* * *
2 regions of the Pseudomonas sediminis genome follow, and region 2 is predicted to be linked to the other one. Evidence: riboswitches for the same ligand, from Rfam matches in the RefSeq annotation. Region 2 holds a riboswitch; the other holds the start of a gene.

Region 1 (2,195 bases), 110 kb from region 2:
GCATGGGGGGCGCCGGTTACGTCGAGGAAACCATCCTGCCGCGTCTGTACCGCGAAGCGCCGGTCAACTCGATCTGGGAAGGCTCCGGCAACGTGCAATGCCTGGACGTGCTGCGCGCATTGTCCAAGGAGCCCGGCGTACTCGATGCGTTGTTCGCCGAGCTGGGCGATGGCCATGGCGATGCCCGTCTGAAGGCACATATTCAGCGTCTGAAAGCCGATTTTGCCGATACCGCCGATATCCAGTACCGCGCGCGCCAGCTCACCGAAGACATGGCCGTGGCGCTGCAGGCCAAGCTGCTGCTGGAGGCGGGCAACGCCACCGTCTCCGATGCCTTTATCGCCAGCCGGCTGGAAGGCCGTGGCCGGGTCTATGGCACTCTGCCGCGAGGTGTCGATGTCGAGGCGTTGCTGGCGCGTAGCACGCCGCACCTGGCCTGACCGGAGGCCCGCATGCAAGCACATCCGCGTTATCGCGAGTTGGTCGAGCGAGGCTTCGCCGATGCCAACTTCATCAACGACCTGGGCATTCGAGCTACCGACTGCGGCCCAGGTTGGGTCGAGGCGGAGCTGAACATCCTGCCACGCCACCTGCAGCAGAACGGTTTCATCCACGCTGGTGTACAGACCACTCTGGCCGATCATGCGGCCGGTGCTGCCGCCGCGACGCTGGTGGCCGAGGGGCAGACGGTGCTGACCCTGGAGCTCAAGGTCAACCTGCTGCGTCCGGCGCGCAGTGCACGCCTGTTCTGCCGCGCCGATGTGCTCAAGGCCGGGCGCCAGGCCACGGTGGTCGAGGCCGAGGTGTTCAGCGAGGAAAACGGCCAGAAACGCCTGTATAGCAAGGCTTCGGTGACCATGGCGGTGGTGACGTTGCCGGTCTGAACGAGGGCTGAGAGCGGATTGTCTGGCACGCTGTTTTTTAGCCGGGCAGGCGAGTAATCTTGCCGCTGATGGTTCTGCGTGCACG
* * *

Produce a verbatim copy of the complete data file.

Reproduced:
2 regions of the Pseudomonas sediminis genome follow, and region 2 is predicted to be linked to the other one. Evidence: riboswitches for the same ligand, from Rfam matches in the RefSeq annotation. Region 2 holds a riboswitch; the other holds the start of a gene.

Region 1 (2,195 bases), 110 kb from region 2:
GCATGGGGGGCGCCGGTTACGTCGAGGAAACCATCCTGCCGCGTCTGTACCGCGAAGCGCCGGTCAACTCGATCTGGGAAGGCTCCGGCAACGTGCAATGCCTGGACGTGCTGCGCGCATTGTCCAAGGAGCCCGGCGTACTCGATGCGTTGTTCGCCGAGCTGGGCGATGGCCATGGCGATGCCCGTCTGAAGGCACATATTCAGCGTCTGAAAGCCGATTTTGCCGATACCGCCGATATCCAGTACCGCGCGCGCCAGCTCACCGAAGACATGGCCGTGGCGCTGCAGGCCAAGCTGCTGCTGGAGGCGGGCAACGCCACCGTCTCCGATGCCTTTATCGCCAGCCGGCTGGAAGGCCGTGGCCGGGTCTATGGCACTCTGCCGCGAGGTGTCGATGTCGAGGCGTTGCTGGCGCGTAGCACGCCGCACCTGGCCTGACCGGAGGCCCGCATGCAAGCACATCCGCGTTATCGCGAGTTGGTCGAGCGAGGCTTCGCCGATGCCAACTTCATCAACGACCTGGGCATTCGAGCTACCGACTGCGGCCCAGGTTGGGTCGAGGCGGAGCTGAACATCCTGCCACGCCACCTGCAGCAGAACGGTTTCATCCACGCTGGTGTACAGACCACTCTGGCCGATCATGCGGCCGGTGCTGCCGCCGCGACGCTGGTGGCCGAGGGGCAGACGGTGCTGACCCTGGAGCTCAAGGTCAACCTGCTGCGTCCGGCGCGCAGTGCACGCCTGTTCTGCCGCGCCGATGTGCTCAAGGCCGGGCGCCAGGCCACGGTGGTCGAGGCCGAGGTGTTCAGCGAGGAAAACGGCCAGAAACGCCTGTATAGCAAGGCTTCGGTGACCATGGCGGTGGTGACGTTGCCGGTCTGAACGAGGGCTGAGAGCGGATTGTCTGGCACGCTGTTTTTTAGCCGGGCAGGCGAGTAATCTTGCCGCTGATGGTTCTGCGTGCACG